Stretch Undine Bralette ~ Sewing Pattern PDF

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The "Stretch Undine Bralette PDF ~ Sewing Pattern" is a instant download sewing pattern, with introduction and sewing guide for creating your own undergarments.

The Stretch Undine Bralette is a beautifully simple design to sew.
The undine bralette is designed to wear over your bra, particularly helpful for layering low or sheer garments.

The stretch bralette is finished with picot elastic and fancy under bust elastic, the design can also be lined to give extra support.

The Stretch Undine Bralette pattern provides a printable pattern and guides you through making your own custom bralette, that can be made time and time again.

*Please note the front pattern piece has been drafted to finish at 6.5cm (2.5") as photographed above. The back pattern piece has been drafted to finish at 5cm (1.9”) and is photographed above as finished at 8cm (3.15").

Upon purchasing you will receive PDFs, that will be available within minutes. You will be able to print the pattern onto either A4, legal or letter paper types.
All measurements are in centimetres and inches.

You will receive three PDFs ~

PRINT Stretch Undine Bralette ~ The digital pattern which you can print onto paper and transfer onto your fabric.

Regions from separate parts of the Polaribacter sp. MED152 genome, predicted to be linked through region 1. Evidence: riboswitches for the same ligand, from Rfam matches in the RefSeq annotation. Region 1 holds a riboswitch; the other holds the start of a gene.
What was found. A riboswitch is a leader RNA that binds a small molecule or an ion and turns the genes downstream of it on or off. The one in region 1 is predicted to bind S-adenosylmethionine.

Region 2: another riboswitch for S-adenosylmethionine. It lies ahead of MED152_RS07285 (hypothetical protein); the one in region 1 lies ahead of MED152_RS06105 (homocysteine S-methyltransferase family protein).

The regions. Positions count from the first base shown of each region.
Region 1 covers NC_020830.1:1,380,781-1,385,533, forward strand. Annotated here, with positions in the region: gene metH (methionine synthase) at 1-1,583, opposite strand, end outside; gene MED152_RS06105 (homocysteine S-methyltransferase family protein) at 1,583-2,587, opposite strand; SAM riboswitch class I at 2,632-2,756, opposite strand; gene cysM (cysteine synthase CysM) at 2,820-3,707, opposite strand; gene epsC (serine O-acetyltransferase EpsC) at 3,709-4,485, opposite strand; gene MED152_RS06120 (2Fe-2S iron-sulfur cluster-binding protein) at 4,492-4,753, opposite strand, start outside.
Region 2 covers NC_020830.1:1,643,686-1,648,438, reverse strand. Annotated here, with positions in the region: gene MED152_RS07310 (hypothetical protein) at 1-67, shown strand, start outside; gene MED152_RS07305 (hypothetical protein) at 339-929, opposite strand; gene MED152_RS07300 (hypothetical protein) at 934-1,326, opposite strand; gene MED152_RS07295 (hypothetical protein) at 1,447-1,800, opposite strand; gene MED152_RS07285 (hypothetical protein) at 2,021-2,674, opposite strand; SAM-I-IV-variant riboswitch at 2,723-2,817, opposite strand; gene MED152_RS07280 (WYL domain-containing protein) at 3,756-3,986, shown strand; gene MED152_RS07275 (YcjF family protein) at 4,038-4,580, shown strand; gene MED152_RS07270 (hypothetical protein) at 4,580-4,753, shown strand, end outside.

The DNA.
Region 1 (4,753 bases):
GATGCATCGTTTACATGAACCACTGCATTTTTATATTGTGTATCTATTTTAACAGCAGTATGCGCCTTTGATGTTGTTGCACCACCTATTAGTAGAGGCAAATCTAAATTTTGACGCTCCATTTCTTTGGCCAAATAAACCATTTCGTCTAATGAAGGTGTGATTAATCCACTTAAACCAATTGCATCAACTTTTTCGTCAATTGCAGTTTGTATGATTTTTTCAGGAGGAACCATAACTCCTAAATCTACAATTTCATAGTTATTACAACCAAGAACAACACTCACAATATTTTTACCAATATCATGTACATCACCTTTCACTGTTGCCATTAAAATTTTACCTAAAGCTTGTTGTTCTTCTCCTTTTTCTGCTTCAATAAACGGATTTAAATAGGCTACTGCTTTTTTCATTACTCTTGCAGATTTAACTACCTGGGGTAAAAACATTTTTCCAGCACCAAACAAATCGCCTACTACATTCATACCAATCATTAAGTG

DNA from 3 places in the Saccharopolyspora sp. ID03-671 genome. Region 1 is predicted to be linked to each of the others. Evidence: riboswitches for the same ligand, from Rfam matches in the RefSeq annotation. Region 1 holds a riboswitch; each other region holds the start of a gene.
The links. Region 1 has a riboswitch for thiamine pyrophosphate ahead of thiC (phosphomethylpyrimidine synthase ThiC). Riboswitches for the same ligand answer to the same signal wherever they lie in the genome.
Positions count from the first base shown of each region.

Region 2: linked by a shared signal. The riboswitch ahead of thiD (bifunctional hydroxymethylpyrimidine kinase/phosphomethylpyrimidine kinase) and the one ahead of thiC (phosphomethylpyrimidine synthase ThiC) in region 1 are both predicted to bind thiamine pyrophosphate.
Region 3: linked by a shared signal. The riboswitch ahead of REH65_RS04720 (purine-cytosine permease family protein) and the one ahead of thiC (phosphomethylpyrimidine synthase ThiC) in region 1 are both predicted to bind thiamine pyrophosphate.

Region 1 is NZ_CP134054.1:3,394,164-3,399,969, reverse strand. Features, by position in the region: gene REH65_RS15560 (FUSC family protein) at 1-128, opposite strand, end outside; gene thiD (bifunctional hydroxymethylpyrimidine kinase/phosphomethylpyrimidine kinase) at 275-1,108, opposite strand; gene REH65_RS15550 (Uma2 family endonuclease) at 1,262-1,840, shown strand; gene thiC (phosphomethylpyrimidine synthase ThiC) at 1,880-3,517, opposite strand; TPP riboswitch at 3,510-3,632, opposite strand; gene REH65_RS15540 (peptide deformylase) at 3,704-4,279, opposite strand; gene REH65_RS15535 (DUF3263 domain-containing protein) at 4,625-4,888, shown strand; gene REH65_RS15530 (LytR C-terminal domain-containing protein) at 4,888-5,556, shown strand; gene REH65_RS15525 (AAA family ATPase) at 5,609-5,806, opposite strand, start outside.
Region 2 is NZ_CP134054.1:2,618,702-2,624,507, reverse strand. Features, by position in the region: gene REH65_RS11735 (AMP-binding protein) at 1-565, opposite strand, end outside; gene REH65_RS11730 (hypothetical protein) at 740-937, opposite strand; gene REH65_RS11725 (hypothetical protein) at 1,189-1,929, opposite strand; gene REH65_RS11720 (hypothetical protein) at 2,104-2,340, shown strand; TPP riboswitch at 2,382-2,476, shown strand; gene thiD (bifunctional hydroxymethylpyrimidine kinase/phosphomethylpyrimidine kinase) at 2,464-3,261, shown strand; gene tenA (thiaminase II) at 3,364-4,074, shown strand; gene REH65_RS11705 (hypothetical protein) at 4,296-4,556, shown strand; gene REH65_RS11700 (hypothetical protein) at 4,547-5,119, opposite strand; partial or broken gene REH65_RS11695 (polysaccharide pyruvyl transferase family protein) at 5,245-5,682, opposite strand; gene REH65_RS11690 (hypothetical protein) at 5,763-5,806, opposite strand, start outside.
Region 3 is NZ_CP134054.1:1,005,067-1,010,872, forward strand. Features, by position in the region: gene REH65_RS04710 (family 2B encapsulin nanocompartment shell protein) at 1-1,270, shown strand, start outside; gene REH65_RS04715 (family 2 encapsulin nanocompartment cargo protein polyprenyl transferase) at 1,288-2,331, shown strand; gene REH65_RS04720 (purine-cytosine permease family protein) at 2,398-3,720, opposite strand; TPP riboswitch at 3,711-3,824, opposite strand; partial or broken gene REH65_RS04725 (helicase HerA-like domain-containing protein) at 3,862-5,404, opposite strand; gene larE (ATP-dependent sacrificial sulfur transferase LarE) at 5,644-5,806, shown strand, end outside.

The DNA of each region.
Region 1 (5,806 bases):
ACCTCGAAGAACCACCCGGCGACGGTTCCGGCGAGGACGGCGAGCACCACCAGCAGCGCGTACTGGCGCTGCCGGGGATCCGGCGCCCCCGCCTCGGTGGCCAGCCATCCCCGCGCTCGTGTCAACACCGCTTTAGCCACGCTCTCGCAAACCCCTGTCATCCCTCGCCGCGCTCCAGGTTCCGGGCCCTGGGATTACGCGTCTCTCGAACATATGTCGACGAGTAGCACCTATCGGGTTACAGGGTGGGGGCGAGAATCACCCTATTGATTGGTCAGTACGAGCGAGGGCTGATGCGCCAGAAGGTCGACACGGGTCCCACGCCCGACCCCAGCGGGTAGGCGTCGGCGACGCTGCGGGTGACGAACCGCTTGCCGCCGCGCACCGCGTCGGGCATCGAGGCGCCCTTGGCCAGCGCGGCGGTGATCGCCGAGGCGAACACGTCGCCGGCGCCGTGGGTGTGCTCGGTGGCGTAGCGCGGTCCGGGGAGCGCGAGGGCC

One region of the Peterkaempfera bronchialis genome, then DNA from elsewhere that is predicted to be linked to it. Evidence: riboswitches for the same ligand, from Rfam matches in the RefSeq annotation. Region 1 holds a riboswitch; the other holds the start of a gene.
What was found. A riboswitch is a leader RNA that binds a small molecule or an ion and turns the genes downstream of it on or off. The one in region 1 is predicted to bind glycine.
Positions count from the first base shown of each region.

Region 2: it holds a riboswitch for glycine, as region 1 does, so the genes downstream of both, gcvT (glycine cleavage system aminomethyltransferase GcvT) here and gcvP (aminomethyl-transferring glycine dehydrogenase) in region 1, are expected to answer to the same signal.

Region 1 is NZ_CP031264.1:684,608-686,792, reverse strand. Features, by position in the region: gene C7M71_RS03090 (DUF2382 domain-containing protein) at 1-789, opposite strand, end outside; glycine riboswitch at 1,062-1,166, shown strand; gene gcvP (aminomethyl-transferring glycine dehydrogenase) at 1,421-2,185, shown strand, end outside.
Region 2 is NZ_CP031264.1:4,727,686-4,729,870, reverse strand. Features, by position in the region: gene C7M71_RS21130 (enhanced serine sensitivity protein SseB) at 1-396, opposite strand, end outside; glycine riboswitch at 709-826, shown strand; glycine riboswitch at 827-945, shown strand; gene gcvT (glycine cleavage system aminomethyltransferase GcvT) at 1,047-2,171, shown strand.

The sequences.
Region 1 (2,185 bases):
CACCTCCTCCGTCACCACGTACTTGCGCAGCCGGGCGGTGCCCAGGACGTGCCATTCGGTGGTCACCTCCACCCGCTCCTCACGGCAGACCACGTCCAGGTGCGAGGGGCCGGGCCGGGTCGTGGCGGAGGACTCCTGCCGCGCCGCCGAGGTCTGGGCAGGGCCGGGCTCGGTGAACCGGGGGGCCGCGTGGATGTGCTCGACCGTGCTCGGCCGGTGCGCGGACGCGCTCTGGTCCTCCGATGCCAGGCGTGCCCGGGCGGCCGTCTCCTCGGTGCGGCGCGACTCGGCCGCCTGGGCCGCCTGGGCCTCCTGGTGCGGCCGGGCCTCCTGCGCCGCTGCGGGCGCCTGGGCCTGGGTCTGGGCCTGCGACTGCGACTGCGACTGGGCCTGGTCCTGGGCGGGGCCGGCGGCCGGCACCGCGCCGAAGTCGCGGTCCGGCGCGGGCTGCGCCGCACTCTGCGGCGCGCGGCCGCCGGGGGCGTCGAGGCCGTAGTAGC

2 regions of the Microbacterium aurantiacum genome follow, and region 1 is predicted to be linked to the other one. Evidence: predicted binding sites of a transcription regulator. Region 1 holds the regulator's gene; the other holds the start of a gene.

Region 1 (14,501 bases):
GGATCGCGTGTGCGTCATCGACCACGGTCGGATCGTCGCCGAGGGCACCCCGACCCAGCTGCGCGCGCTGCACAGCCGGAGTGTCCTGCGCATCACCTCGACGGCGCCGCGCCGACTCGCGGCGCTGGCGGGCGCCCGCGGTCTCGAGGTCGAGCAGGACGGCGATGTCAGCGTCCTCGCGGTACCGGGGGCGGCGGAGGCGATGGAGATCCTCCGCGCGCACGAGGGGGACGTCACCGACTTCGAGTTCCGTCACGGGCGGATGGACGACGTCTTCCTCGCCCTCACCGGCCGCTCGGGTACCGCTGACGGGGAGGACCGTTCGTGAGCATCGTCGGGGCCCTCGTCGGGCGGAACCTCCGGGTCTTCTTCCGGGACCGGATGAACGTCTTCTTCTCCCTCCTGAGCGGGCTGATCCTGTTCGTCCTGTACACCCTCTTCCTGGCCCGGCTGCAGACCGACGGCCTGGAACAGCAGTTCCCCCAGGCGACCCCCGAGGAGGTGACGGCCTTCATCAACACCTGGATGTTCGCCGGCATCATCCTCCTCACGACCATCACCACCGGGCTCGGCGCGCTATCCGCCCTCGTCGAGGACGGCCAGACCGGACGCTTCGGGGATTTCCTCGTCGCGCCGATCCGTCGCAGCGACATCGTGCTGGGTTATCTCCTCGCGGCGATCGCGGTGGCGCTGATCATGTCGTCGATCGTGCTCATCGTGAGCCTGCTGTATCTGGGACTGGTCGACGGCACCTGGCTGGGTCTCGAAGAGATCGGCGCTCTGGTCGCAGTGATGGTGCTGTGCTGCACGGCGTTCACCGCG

INTRODUCTION Stretch Undine Bralette ~ Knowledge on fitting, fabric combinations, tailoring techniques, downloading your pattern, cutting out the fabric and how to make alterations to your pattern.

GUIDE Stretch Undine Bralette ~ A step by step guide with illustrations, to help with the sewing construction of your design.

Each pattern is available with the following sizes, you will receive one digital pattern with all four sizes marked, choose your size and cut along this line.

Sizes are based on dress size measurments.

UK size 6-8 | US size 2-4 | France 32-34
UK size 8-10 | US size 4-6 | France 34-36
UK size 10-12 | US size 6-8 | France 36-38
UK size to 12-14 | US size 8-10 | France 38-40

*Please note the front pattern piece has been drafted to finish at 6.5cm as photographed above. The back pattern piece has been drafted to finish at 5cm (1.9”) and is photographed above as finished at 8cm.

As well as this instant downloadable pattern you will need the following supplies and equipment:

40cm x 115cm of stretch fabric ~ four way stretch is best.
Picot elastic 7mm (1/4") width x 230cm (90")
Fancy under bust elastic 18 -25cm width x your under bust measurement + 15mm (5/8") seam allowance
Thread to match your fabric and picot elastic

An overlocker / serger is recommended for sewing your design, as well as a sewing machine.

Paper scissors
Fabric scissors
Tailors chalk or removable pen
Sewing pins
Sellotape
Baking or Tissue paper for copying the pattern

Always do a practice garment first.

Although the patterns have been thoroughly tested and standardized, everyone’s body and preferences are different. It’s also good to practice the finishes so your final garment is well executed.